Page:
Kirstie Pecci

Director of the Zero Waste Project and Senior Fellow CLF Massachusetts @KirstiePecci

Kirstie Pecci is the director of the Zero Waste Project and a Senior Fellow at Conservation Law Foundation. Kirstie is a former MASSPIRG Staff Attorney actively engaged in waste reduction and opposing the expansion of landfill and incinerator capacity. Kirstie is part of the Zero Waste Boston coalition, which advocates for zero waste solutions such as reuse, recycling, redesign and composting/anaerobic digestion in the City of Boston. She also founded the central Massachusetts group Residents for Alternative Trash Solutions to oppose a regional landfill expansion in her community and promote zero waste principles. Kirstie started her legal career as an associate in Nixon Peabody’s Real Estate/Environmental Practice Group. A graduate of Boston College Law School and Harvard University, she lives in Sturbridge, Massachusetts.


Recent Posts

The Connecticut Bottle Bill Needs Our Help
Connecticut lawmakers are debating a bill right now that would help keep millions of bottles and cans out of Connecticut’s parks, beaches, and streets every year – at no cost to taxpayers. House Bill 7294 adds perfectly recyclable juice, sports, and energy drinks, as well as tea containers, to our current bottle bill. The new…
It’s Time to Update Connecticut’s Bottle Bill
This blog was first published as an opinion piece in the Connecticut Mirror on April 15, 2019. Suddenly, recycling is costing cities and towns across Connecticut money. The Connecticut Conference of Municipalities reported that China Sword – China’s new policy of refusing United States’ plastic and paper recyclables – has flipped the economics of Connecticut’s…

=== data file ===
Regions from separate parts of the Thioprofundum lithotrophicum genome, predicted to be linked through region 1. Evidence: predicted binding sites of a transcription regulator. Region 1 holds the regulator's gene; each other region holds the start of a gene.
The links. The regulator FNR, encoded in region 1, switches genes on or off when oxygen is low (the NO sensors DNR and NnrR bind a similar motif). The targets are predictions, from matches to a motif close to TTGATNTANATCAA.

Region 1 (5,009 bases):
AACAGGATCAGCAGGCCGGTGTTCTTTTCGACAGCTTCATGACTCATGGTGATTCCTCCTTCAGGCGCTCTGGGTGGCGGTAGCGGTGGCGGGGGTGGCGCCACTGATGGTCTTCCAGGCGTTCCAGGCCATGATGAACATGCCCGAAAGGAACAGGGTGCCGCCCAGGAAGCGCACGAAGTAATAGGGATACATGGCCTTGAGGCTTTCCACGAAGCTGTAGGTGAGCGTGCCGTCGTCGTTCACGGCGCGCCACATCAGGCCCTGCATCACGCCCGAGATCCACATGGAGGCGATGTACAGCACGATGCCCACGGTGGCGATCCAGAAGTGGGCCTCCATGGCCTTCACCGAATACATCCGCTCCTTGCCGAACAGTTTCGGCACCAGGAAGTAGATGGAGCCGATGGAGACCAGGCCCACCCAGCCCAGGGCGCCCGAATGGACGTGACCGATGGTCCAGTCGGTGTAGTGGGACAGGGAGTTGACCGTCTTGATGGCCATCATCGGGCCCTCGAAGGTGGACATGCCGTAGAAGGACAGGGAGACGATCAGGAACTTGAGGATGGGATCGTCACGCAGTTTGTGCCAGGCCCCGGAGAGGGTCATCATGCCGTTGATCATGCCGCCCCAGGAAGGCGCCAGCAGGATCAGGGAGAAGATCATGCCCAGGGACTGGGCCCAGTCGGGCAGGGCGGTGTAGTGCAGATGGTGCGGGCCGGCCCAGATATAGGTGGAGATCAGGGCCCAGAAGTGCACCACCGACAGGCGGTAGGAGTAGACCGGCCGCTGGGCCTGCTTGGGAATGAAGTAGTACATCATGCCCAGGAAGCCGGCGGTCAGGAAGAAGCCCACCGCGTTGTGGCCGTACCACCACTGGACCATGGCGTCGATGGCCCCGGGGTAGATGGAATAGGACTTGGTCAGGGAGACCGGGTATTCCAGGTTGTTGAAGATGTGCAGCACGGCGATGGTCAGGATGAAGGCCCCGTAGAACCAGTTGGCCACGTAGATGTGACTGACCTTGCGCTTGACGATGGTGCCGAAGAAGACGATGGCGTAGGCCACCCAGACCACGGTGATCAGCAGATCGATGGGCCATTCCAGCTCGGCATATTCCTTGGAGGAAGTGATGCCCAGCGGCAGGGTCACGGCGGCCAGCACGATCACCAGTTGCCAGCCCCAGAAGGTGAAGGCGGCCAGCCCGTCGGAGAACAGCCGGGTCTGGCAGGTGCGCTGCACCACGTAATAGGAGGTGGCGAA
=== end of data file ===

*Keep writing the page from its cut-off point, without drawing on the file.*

Got Holiday Dinner Leftovers? Here’s What to Do with Them
Every December, my mother’s room table fills up with my siblings, their spouses, and the grandchildren for our annual holiday feast. Feeding 24 people is no joke – and inevitably, some of the food we put on the table goes to waste. Every year, we pledge to waste a little less food, not just because…
Creating a Plastic-Free New England
Today, the City of Boston launches its plastic bag ban. Retail stores will no longer give customers flimsy, single-use plastic bags at checkout. Instead, customers will be encouraged to bring in their own reusable bag or pay five cents for a paper or compostable bag. This should keep 350 million single-use plastic bags a year…
Five Ways Cities and Towns Can Slash Trash and Fight Climate Change
The Global Climate Action Summit is underway in San Francisco, California. Leaders from across the country – including CLF’s President, Bradley Campbell – and the globe have gathered to exchange ideas about how we can address the most pressing issue of our time: climate change. The Summit is also challenging cities and towns around the…

 

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